ALPHA OWNERS ARE FUN
Do some things you know your dog will enjoy, but you should remain “in charge” of these activities. For example: If your dog likes to retrieve, tell your pal to COME, help with compliance if necessary, and as a reward, play fetch. Help your dog release the object immediately on command. When play is over, praise and as the dog watches, put the object away.
TALK TO YOUR VETERINARIAN
- about neutering or spaying your dog. Frequently this procedure has a positive impact on behavior problems and your veterinarian will explain numerous other benefits as well.
A thorough exam is important to determine if your dog's misbehavior is caused by a physical problem.
MUZZLE CONTROL IS A NATURALLY DOMINANT GESTURE
Put your hand over the top of your dog's muzzle and gently hold it there for a few seconds. This can be a regular part of your petting and attention.
BELLY UP IS A NATURAL ACCEPTANCE POSTURE
Once a day invite your dog over for a free belly rub. show your pet how enjoyable this gesture of subordinance can be.
A FOLLOWER ALLOWS GENTLE HANDLING
Have regular grooming sessions with your dog. With positive reinforcement, gradually include “sensitive” spots, if any. Your goal is to have your dog relax and allow you to brush (or at least pet) the belly area.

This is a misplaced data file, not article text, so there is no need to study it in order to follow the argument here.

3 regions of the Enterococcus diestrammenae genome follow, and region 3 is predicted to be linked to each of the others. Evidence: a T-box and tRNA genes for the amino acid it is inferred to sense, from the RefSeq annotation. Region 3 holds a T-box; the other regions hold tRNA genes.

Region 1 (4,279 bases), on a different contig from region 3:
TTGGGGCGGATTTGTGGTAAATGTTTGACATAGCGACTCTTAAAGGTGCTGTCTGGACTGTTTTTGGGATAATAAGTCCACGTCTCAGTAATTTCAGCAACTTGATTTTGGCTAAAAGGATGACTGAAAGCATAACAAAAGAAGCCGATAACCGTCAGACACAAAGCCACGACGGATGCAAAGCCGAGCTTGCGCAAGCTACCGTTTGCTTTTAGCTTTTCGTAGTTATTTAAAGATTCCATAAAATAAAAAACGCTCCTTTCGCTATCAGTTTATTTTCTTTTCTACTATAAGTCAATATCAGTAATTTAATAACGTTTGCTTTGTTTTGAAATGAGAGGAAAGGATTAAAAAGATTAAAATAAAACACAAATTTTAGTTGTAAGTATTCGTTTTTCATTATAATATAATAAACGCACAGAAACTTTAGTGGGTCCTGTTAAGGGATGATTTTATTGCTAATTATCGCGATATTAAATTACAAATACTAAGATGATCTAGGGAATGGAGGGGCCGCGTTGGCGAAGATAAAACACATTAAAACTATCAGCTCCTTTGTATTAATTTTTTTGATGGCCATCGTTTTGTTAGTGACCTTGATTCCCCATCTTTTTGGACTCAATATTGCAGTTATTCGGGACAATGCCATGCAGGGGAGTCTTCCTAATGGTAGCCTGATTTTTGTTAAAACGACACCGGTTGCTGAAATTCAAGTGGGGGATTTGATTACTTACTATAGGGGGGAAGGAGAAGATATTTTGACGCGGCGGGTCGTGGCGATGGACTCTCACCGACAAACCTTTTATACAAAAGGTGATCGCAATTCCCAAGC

DOWN IS A SUBORDINATE POSITION
Have your dog hold one 30-minute down-stay per day. Enforce it!! This can be done while you eat a meal or read the paper, but be sure you are in a position to help your dog stay down.
TRAIN, DON'T COMPLAIN
Give your dog about twenty minutes of obedience training a day. Break it up into two or three sessions. You do not have to be a member of an organized obedience class for this, but the guidance of a qualified instructor and the group experience for the dog are valuable. Give a command, help your dog comply, praise for a job well done.
LEADERS ARE FAIR, KIND, CONSISTENT
Be firm, not harsh. Don't work with your dog if you lose your patience, but stay with it! The concept of an alpha owner will become clear to your dog with consistent repetition.